Table 2.
Range of motion prior to and following a twelve week posterior shoulder stretching program.

DISCUSSION

The throwing shoulder of overhead athletes must be able to tolerate extreme forces of torque and velocity while accommodating significant range of motion. The throwing motion can place a dramatic stresses upon the soft tissues supporting the glenohumeral joint.16 The balance of range of motion and stability needed to protect the throwing shoulder from injury while providing for effective performance is difficult to achieve and maintain due to the repetitive stresses, soft tissue adaptations, and the potential presence of osseous anomalies (humeral retroversion) associated with overhead throwers. Once this “balance” is disrupted, continued throwing at a competitive intensity can lead to stresses that begin the pathological cascade.11 Whether the changes seen in the shoulders of overhead throwers are acquired or congenital, the throwing motion shifts the total arc of motion toward external rotation and diminishes internal rotation. Soft tissue adaptations that result can be addressed by consistent participation in a stretching program focused on internal rotation.7 While the protocol used in the current study did not include joint mobilization, recent evidence suggests that non-angular (joint mobilizations) stretching can be effective in addressing internal rotation deficits.17 Cools et al reported that joint mobilization could be as effective as angular stretching exercises to address GIRD.17 One might conclude, based on the study cited above and those already mentioned, that GIRD can be the result of adaptive changes in contractile tissue, non-contractile soft tissue, and bony anomalies that are likely congenital. It is possible that no matter the source of the internal rotation deficit, regular stretching may be beneficial to any athlete who throws overhead. Also important to consider is the fact that even those in the current study who did not exhibit GIRD did exhibit improvements in range of motion. If one accepts the idea of a progressive cascade leading to shoulder pathology, stretching those who perform the act of throwing overhead, whether GIRD is present or not, might be a effective preventative intervention.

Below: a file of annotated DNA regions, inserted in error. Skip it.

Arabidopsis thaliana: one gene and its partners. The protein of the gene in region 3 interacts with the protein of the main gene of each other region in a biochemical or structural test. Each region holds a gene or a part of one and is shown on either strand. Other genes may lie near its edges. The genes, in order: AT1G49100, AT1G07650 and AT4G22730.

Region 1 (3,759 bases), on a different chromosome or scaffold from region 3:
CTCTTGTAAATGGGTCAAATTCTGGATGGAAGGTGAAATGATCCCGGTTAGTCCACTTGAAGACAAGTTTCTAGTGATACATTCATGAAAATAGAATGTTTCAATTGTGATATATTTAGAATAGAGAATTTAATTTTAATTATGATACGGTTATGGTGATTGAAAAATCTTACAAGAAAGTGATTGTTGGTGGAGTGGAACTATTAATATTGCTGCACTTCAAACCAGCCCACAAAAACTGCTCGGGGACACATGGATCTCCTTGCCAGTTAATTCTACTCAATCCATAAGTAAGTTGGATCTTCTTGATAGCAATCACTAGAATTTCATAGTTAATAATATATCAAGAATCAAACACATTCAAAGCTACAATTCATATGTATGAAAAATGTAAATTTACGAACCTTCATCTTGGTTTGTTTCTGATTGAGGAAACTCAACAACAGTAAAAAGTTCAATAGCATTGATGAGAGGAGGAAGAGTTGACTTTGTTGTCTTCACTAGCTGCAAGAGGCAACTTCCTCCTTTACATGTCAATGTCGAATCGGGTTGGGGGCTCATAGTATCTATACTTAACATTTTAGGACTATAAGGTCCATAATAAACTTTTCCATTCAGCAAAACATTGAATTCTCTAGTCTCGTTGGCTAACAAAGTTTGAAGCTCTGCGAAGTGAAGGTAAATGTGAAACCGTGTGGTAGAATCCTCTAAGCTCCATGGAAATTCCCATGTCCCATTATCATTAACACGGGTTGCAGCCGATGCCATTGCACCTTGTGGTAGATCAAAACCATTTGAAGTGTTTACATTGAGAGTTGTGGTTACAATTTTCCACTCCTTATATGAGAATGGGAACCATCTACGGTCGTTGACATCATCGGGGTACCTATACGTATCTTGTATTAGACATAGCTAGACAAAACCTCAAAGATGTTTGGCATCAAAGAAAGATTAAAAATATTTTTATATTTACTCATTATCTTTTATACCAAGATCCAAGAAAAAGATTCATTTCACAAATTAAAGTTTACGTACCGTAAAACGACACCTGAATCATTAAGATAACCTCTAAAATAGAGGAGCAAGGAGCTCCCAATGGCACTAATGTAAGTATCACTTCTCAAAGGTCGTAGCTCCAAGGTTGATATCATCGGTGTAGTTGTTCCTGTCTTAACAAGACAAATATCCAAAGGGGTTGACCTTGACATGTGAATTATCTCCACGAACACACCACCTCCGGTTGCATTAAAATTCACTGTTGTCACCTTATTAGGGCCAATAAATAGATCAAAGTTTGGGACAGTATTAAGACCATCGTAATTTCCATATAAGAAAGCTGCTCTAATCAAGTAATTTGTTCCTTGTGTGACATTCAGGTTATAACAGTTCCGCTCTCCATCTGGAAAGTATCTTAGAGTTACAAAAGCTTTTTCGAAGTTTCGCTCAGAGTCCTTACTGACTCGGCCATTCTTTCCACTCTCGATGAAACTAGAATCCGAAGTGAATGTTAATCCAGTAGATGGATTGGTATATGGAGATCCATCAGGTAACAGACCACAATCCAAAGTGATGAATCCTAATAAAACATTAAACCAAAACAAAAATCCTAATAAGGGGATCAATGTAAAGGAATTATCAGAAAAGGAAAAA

The current study, like previous studies of professional overhead throwing athletes,7 supports the implementation of a daily stretching program. The results of the current study demonstrated that this stretching protocol has the ability to increase shoulder internal rotation and total motion arc in the throwing shoulder of collegiate baseball players. Such a program can facilitate increases in internal rotation passive range of motion, and may promote posterior glenohumeral capsular and posterior rotator cuff length which could reduce lost performance time due to shoulder injury. During this 12-week stretching program the athletes experienced no shoulder injuries. It is possible that the stretching program positively contributed to this absence of injury.

The ability to generalize these results is limited due to the lack of a control group. Because these athletes were all interested in optimal performance, no “at risk” throwers were left untreated to measure whether the incidence of shoulder problems would have been greater without the stretching protocol. The authors of the current study were interested to see that no increases in ROM were seen in the non-throwing, non-stretched upper extremity. In this sense the athletes served as their on controls. While generalization of results may be somewhat limited due to lack of a true control group, this dominant to non-dominant comparison supports the conclusions drawn by the authors.

Future studies should include a control group for comparison and/or a group receiving joint mobilization of the glenohumeral and scapulothoracic articulations. The authors plan to continue this line of research longitudinally over the course of these subjects' playing careers to assess the long term effects of a comprehensive stretching program.

CONCLUSION

Implementation of a posterior capsule stretching program may be helpful to facilitate an increase in passive internal rotation range of motion in the dominant (throwing) shoulder of collegiate baseball players. Such a stretching program may be useful as a means of reducing innings lost due to injury in collegiate baseball players. Further research should be performed using a control group not receiving the stretching program in order to more effectively evaluate the impact of a comprehensive stretching program as a means of preventing GIRD related shoulder pathology in overhead throwing athletes.

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Articles from International Journal of Sports Physical Therapy are provided here courtesy of The Sports Physical Therapy Section of the American Physical Therapy Association